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JBLOGGER: Petrone, Louis S. “Key West Lou” (MC1957) podcast


*** begin quote ***

Today is tuesday. Means my podcast show tonight. Tuesday Talk with Key West Lou. Nine my time. Join me. I enjoy ranting and raving. Fun stuff, serious matters. http://www.blogtalkrado.com/key-west-lou.

*** end quote ***

Petrone, Louis S. “Key West Lou” (MC1957)

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JOBIT: Sad News Passing of Professor Roger Goebel [MC1957 RIP] 2018-Apr-20


Dear John,

               See announcement below.
                 May He Rest In Peace.

McEneney, Mike (MC1953)

[JR: Thanks, Mike. Much appreciated.]

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Dear Fordham Law Alumni,

I write with the sad news that Professor Roger J. Goebel passed away on Friday, April 20. He was 82. The Fordham Law community has lost a good friend and a superb colleague whose contributions to us, our students, and our institution were immeasurable. Professor Goebel was never shy about speaking his mind and, in a gentle way, pressing his views. He always spoke from the heart, informed by his tremendous learning and intellect. He devoted particular attention to nurturing the community of international students and scholars at Fordham Law.

Born in Indianapolis, Professor Goebel earned his A.B. from Manhattan College in 1957, graduating as valedictorian of his class. He enrolled at New York University School of Law, earning his J.D. in 1960 and his LL.M. in comparative law in 1961. From 1961 to 1962, he was a Fulbright fellow at the University of Tübingen in Germany. From 1966 to 1983, he practiced international business law and French and American corporate law in the Paris and New York City offices of Coudert Brothers.

In 1984, we at Fordham Law were thrilled to welcome Professor Goebel to the faculty; he served the Law School community for 33 years as an invaluable educator, colleague, and friend. As Alpin J. Cameron Professor of Law, he inspired students and colleagues alike with his prodigious knowledge of corporations, partnership and limited liability companies, and European Union Law.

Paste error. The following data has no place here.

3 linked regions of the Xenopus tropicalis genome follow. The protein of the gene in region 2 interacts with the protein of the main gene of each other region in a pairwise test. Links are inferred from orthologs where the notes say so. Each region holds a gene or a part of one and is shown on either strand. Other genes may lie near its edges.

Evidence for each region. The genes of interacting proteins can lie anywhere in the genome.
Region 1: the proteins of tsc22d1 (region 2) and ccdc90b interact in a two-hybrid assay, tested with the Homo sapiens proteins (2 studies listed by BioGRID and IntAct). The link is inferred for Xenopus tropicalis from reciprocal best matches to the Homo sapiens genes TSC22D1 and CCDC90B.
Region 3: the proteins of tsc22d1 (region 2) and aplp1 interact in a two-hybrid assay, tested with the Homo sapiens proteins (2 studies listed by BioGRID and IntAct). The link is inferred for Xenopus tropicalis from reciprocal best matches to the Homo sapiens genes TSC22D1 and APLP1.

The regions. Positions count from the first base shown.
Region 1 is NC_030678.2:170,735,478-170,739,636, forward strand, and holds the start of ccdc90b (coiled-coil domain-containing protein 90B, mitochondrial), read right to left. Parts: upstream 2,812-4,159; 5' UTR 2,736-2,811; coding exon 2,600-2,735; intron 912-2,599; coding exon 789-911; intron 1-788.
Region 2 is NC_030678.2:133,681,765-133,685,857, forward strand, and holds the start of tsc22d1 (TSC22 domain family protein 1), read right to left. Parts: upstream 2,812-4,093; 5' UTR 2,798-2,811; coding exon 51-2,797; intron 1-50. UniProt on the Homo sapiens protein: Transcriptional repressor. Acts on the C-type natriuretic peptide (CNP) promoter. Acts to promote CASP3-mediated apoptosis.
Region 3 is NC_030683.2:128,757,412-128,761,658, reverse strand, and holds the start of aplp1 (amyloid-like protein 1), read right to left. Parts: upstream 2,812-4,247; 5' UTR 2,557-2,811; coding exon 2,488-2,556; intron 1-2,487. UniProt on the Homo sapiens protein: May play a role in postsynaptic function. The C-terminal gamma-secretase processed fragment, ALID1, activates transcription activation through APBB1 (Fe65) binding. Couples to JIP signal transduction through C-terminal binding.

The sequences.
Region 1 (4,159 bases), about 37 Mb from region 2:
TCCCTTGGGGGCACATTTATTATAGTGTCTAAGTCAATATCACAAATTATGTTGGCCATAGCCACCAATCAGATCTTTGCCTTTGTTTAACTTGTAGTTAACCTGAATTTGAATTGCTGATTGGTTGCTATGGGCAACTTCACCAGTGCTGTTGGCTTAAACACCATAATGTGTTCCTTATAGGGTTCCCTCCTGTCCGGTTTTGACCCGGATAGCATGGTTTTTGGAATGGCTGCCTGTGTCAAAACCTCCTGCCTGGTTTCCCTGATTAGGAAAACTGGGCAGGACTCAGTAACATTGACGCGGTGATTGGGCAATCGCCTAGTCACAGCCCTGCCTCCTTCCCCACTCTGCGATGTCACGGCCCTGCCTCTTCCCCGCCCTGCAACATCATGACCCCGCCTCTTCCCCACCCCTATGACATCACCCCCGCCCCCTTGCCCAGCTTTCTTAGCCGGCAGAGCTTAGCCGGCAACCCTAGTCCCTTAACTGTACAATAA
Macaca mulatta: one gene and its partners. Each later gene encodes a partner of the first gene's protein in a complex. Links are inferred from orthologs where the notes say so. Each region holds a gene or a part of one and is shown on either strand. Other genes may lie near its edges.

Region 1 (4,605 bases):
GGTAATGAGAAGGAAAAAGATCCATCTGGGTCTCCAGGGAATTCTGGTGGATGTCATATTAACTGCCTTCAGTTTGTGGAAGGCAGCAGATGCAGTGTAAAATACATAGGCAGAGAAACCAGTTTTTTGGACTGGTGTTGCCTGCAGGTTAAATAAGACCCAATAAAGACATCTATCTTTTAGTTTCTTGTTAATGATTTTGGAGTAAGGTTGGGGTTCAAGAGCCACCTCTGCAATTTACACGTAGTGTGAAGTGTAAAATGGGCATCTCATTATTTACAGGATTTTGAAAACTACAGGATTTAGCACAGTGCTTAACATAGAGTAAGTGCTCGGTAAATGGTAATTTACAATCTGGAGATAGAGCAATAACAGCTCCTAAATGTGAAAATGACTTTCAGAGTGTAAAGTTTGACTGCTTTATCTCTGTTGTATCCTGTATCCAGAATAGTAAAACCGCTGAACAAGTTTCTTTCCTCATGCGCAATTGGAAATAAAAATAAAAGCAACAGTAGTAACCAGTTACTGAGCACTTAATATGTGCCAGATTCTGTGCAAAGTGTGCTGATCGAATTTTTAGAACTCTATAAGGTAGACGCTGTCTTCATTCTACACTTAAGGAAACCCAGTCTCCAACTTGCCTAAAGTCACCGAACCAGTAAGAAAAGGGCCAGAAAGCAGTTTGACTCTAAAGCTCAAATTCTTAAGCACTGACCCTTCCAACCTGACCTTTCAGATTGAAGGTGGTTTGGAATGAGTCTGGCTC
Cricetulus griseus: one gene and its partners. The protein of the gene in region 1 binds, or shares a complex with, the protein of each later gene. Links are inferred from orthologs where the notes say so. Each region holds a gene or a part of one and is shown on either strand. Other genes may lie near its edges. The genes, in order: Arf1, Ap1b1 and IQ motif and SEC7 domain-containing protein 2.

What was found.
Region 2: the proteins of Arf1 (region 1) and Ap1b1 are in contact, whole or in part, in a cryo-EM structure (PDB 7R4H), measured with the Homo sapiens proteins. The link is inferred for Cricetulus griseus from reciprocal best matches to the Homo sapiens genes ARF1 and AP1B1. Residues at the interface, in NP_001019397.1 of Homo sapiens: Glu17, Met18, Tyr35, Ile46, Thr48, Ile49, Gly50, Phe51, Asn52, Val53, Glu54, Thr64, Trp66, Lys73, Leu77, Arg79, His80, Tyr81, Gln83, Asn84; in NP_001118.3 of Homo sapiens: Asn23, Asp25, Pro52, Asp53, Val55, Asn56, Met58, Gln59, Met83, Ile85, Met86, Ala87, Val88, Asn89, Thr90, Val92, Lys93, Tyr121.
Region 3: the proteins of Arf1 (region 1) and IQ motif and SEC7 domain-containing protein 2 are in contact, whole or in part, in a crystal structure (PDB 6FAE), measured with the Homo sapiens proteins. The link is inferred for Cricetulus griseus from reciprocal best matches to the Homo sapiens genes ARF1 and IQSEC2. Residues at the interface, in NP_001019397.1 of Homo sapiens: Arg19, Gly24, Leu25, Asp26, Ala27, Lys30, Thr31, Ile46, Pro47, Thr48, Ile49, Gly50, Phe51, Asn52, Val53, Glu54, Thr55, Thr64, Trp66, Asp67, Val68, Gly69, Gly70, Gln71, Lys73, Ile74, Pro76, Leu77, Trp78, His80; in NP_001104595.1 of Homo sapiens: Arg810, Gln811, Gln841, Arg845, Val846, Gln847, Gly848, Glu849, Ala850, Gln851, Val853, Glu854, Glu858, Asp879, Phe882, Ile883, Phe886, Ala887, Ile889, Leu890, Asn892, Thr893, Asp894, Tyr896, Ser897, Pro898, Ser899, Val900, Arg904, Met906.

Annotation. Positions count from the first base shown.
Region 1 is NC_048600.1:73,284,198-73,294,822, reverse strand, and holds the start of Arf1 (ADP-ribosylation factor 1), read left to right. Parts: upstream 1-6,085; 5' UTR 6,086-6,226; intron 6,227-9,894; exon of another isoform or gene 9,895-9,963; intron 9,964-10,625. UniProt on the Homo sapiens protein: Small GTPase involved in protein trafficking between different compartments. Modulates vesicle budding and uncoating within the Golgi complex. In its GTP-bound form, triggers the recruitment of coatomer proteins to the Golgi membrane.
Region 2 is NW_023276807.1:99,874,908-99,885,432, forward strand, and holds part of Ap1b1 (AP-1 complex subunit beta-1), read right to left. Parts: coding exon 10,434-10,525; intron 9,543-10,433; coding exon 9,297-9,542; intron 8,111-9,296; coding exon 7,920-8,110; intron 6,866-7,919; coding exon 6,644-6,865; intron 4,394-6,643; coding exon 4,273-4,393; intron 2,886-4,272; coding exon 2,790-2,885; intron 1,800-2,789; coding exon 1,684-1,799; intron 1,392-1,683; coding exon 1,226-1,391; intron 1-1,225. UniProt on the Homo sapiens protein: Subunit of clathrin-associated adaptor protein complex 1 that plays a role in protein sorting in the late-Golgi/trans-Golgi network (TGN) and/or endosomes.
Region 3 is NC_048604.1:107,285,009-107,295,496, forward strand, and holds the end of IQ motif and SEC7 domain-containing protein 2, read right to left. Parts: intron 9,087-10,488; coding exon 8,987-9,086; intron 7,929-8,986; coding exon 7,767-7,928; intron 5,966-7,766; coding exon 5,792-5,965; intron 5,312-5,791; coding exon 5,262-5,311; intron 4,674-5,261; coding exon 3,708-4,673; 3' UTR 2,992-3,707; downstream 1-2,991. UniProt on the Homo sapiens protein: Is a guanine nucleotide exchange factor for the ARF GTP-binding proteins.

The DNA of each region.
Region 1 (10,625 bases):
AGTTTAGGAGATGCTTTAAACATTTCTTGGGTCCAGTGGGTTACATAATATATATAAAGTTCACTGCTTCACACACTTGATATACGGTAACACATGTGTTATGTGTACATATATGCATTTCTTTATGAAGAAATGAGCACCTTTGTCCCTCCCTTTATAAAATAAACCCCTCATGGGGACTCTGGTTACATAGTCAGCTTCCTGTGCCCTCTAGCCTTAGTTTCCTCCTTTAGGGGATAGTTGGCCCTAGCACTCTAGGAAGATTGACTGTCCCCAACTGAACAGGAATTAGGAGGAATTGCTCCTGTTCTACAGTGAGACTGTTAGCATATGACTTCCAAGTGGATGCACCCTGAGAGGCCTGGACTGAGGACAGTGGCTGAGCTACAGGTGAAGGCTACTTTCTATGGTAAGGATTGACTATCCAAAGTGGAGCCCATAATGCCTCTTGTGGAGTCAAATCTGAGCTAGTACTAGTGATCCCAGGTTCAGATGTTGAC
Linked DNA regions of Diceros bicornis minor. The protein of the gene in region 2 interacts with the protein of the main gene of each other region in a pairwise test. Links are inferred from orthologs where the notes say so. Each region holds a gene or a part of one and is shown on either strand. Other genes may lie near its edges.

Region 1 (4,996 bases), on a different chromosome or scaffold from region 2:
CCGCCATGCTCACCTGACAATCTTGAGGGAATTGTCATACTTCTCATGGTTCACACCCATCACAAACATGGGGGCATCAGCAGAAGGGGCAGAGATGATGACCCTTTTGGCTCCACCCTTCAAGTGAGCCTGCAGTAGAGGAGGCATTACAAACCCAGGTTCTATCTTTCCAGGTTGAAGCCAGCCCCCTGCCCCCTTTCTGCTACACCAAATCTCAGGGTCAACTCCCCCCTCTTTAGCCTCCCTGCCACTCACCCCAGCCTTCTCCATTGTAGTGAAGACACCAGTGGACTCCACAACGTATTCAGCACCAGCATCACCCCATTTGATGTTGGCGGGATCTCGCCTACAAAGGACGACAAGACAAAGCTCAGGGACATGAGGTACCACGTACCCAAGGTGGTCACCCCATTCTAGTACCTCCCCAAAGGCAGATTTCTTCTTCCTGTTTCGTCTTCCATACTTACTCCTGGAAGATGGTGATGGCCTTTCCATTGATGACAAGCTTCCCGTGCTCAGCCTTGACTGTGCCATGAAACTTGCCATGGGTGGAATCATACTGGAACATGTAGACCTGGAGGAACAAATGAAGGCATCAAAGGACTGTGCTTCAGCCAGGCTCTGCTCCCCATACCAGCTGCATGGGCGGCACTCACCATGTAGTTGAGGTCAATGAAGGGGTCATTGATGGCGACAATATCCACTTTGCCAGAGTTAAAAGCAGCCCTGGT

Professor Goebel represented one of the foremost American legal academics in the field of EU Law, having taught and written in the field since 1978. Indeed, he was one of the founders of this important area of study. In 1984 he created the Fordham Center on European Law, which fostered Fordham Law’s relationships with United States and European law schools and has promoted the School’s reputation in Europe as a premier school in international law. 

Professor Goebel was instrumental in building and nurturing the School’s LL.M. program, and he served as a caring mentor to the many international students who matriculated at Fordham due to his influence. During their time at the Law School, Professor Goebel deftly helped them navigate a legal system that may have initially seemed strange to them but that was nonetheless one they were eager to understand thanks to his encouragement and tutelage. 

Showcasing his commitment to the field of EU law, Professor Goebel published extensively on the topic and other international legal matters. His book Cases and Materials on European Union Law, which he co-authored with Eleanor Fox, George Bermann, Jeffrey Atik, and Frank Emmert, is now in its fourth edition and remains a vital law school text. He also co-edited Rights, Liability and Ethics in International Legal Practice, now in its second edition, with the late Mary Daly. His work is widely read and respected in Europe. Many European academics first learned of Fordham Law School through his work, making him one of the School’s great ambassadors. 

Professor Goebel taught at various institutions across the United States, in Germany, and in France. He maintained various professional affiliations and roles, including president of the American Foreign Law Association (1997–2000); advisory board member of the American Law Institute, Restatement of Agency Third (1999–2003); editorial advisory board member of the Common Market Law Review (1991–present); and executive committee member of the American Society of Comparative Law (1997–2000). 

Professor Goebel will be profoundly missed by his many friends, colleagues, and former students in the Fordham Law School community. 

The Law School will host an appropriate event to share memories of Professor Goebel. Information will be forthcoming.

I am sorry to pass on this sad news.